Q. How important is it to uplift the rural economy and how do policies support this?

A: Nearly 70 percent of Sri Lanka’s population live in the rural areas. Our main livelihood is agriculture. Therefore, we need to strengthen the rural economy. After independence, we started on commercial agriculture for export. Changes occurred under President J. R. Jayewardene who introduced industrial-based development. But we did not have enough technology. Then we promoted investment promotional zones. Afterwards, we tried to develop the garment industry, and tourism without much attention on agricultural development.

For the first time in 2005, we proposed the ‘Gama Neguma’ program led by Minister Basil Rajapaksa who later introduced the ‘Divi Neguma’ program aimed at rural development that included not only infrastructure, but also livelihood, and social and cultural development.

Unfortunately, in 2015, that program stopped. Today, under the Saubagyaye Dekma, the Government envisions rural development. I believe in the next budget, funds will be allocated for rural development on livelihood, home-based small scale and medium scale enterprise, and so on. In addition, the Government needs to pay attention to the estate sector which is still backwards.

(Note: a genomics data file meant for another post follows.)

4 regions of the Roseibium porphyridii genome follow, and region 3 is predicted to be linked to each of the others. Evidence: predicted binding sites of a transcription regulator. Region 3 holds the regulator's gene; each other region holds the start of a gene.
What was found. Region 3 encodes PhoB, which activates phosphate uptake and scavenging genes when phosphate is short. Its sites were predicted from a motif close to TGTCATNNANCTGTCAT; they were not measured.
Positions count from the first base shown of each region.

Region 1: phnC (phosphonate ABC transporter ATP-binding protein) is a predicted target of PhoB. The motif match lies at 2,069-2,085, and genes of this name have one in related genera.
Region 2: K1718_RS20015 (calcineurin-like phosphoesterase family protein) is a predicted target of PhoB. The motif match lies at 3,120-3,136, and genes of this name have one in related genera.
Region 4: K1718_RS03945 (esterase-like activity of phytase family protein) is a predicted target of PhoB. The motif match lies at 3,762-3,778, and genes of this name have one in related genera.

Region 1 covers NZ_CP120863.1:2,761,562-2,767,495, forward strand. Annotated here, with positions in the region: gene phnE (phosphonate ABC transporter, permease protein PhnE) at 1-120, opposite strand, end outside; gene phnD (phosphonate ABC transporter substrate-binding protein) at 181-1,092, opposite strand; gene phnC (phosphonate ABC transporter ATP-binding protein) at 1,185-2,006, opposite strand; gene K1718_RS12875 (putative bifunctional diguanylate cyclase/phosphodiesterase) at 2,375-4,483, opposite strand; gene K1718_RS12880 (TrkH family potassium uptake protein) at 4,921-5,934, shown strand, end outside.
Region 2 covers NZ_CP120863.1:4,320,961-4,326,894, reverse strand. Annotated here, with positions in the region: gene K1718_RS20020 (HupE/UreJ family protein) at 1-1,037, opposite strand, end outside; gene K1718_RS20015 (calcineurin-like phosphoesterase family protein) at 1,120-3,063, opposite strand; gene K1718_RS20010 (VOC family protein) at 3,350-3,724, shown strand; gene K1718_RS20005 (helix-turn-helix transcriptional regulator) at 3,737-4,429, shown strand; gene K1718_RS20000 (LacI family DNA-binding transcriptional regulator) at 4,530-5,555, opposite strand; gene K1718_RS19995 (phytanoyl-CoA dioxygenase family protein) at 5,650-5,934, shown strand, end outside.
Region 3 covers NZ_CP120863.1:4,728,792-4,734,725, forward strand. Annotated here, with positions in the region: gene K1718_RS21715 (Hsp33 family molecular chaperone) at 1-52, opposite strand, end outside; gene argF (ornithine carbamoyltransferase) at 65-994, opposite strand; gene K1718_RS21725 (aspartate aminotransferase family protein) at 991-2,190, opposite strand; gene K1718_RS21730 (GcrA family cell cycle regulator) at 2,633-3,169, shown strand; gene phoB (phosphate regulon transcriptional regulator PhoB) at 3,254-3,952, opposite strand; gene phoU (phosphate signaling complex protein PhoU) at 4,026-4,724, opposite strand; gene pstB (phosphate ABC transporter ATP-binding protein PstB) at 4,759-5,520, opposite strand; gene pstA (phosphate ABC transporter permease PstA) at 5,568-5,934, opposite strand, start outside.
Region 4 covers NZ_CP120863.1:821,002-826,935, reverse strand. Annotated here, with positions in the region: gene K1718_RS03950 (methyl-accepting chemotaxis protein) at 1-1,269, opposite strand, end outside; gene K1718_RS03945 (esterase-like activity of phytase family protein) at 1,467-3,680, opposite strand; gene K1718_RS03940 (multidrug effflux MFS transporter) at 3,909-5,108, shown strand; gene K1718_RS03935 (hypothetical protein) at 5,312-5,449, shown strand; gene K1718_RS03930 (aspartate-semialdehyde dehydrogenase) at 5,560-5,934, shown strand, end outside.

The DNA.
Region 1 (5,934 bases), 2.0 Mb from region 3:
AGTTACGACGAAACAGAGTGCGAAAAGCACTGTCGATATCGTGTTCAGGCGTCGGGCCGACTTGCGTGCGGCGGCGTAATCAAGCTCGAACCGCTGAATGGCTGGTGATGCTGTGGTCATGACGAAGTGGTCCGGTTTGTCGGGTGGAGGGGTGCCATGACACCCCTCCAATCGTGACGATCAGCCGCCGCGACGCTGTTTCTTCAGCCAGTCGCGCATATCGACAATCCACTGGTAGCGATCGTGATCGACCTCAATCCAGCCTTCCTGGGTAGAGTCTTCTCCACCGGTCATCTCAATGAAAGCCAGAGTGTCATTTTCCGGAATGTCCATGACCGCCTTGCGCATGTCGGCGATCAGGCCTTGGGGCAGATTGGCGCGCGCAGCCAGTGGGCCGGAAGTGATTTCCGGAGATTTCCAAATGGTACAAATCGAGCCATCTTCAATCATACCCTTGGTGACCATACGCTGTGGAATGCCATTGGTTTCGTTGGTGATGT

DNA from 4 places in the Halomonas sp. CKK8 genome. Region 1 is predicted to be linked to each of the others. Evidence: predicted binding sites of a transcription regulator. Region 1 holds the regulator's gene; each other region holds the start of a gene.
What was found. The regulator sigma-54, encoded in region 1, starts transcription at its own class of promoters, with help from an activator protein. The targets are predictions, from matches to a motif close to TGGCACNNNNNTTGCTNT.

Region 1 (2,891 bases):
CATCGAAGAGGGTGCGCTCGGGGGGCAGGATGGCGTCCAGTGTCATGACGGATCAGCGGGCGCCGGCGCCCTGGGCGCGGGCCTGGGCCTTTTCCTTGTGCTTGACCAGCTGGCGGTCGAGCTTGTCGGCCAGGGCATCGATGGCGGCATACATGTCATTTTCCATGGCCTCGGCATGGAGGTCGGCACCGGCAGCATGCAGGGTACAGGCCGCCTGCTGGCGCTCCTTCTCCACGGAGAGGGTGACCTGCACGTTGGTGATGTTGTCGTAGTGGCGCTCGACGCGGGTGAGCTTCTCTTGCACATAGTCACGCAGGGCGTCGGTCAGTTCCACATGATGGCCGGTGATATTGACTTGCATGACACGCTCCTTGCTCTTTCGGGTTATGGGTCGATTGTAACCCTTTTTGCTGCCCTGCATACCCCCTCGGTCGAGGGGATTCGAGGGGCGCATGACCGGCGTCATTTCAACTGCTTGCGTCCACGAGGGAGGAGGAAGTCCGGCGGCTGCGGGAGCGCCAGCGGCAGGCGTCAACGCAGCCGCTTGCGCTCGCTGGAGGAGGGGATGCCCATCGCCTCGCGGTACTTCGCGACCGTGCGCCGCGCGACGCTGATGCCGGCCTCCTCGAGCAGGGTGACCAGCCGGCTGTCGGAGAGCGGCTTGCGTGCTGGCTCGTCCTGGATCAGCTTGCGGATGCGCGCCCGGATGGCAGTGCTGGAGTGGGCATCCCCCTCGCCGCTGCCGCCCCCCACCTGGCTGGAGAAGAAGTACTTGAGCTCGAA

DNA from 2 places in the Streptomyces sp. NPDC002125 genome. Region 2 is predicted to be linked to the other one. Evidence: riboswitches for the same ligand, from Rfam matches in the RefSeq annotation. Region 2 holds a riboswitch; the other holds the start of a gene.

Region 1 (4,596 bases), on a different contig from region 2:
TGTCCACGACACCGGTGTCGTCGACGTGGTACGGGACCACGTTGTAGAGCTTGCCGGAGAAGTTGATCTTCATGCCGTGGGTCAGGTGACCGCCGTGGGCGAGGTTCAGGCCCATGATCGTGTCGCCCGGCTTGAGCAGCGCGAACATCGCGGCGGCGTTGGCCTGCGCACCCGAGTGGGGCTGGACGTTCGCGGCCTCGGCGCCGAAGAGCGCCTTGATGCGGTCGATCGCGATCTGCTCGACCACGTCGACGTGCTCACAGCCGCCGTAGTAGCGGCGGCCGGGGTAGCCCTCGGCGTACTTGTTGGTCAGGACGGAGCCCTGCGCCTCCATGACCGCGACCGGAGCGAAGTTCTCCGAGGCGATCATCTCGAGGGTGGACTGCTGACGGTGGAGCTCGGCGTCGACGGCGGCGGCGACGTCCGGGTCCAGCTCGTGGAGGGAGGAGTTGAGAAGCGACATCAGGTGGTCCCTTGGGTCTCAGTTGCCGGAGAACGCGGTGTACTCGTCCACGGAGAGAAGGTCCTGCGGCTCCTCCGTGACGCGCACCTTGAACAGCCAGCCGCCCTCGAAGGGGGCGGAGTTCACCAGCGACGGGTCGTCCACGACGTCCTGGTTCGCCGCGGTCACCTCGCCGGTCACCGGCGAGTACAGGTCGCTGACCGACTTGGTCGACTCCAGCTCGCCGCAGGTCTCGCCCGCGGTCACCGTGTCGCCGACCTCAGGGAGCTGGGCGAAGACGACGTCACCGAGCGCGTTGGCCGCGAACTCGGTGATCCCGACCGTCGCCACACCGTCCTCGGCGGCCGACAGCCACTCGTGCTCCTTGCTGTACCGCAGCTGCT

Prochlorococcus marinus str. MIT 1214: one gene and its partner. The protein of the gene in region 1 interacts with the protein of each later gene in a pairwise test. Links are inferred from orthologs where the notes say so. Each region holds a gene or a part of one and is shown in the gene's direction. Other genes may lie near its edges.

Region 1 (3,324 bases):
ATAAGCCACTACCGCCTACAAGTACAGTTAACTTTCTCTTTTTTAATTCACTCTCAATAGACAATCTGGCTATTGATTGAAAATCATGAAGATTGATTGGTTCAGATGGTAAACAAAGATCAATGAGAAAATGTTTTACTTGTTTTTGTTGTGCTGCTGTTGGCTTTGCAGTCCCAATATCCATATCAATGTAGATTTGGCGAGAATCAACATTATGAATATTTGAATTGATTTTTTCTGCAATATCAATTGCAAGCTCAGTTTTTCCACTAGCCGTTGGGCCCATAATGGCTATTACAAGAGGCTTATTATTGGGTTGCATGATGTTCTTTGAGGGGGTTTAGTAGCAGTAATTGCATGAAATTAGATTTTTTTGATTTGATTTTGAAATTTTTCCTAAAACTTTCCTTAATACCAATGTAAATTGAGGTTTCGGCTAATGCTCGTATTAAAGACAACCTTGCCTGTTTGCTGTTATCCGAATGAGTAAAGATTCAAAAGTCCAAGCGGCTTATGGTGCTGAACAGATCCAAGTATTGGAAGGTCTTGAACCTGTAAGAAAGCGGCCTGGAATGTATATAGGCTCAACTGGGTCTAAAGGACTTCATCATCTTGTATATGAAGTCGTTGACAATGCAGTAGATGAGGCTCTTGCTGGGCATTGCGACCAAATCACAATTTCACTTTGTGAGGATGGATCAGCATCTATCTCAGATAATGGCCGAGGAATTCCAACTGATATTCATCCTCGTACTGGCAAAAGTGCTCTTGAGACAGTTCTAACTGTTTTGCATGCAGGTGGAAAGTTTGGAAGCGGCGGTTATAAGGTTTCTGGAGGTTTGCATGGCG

Agriculture and industries both contribute to the economy. So, the country needs to ensure that industrial development is integrated into our agricultural practices. Technology needs to be adopted in agriculture.

This time, the rural development program is termed ‘Gama Samaga Pilisandara’ which is my concept. It aims to organise 25,000 village-level meetings and ask for their proposals. It is a participatory rural development approach to reach out to the grassroots and enable them to engage in economic activity.

Q. Now you are appointed as the Sri Lankan High Commissioner to Australia. What are the immediate priorities in your new role?

A: I aim to draw all my past experience to take on this task. We need to strengthen bilateral relations. But we do not need to align ourselves with foreign agendas. We should develop a good understanding with them. My first priority is to develop a good understanding and sound relationship with the Australian Government.

Also, we need to open new investment opportunities for Sri Lankan entrepreneurs in the Australian market - from large scale to small scale in traditional products such as the clay industry, Batiks, spices and so on.

I also hope to welcome Australian large scale investment to the Sri Lankan economy in areas such as solar energy. We have some gaps where investment is required. Port City Colombo also provides opportunities. We need to promote the tourism industry as well since it is our major dollar income industry. The Tourist Board has prepared a major tourist attraction program and we hope to support them. Our expatriate community in Australia needs support with various issues and that is also a priority. The illegal migrants are an issue for Australia and we hope to work closely with the Australian Government in this regard.

Next year, Sri Lanka and Australia mark the 75th anniversary of diplomatic relations and many programs are lined up for the inauguration.

Q. What are the challenges you see in the post-pandemic scenario in policy implementation and your diplomatic role?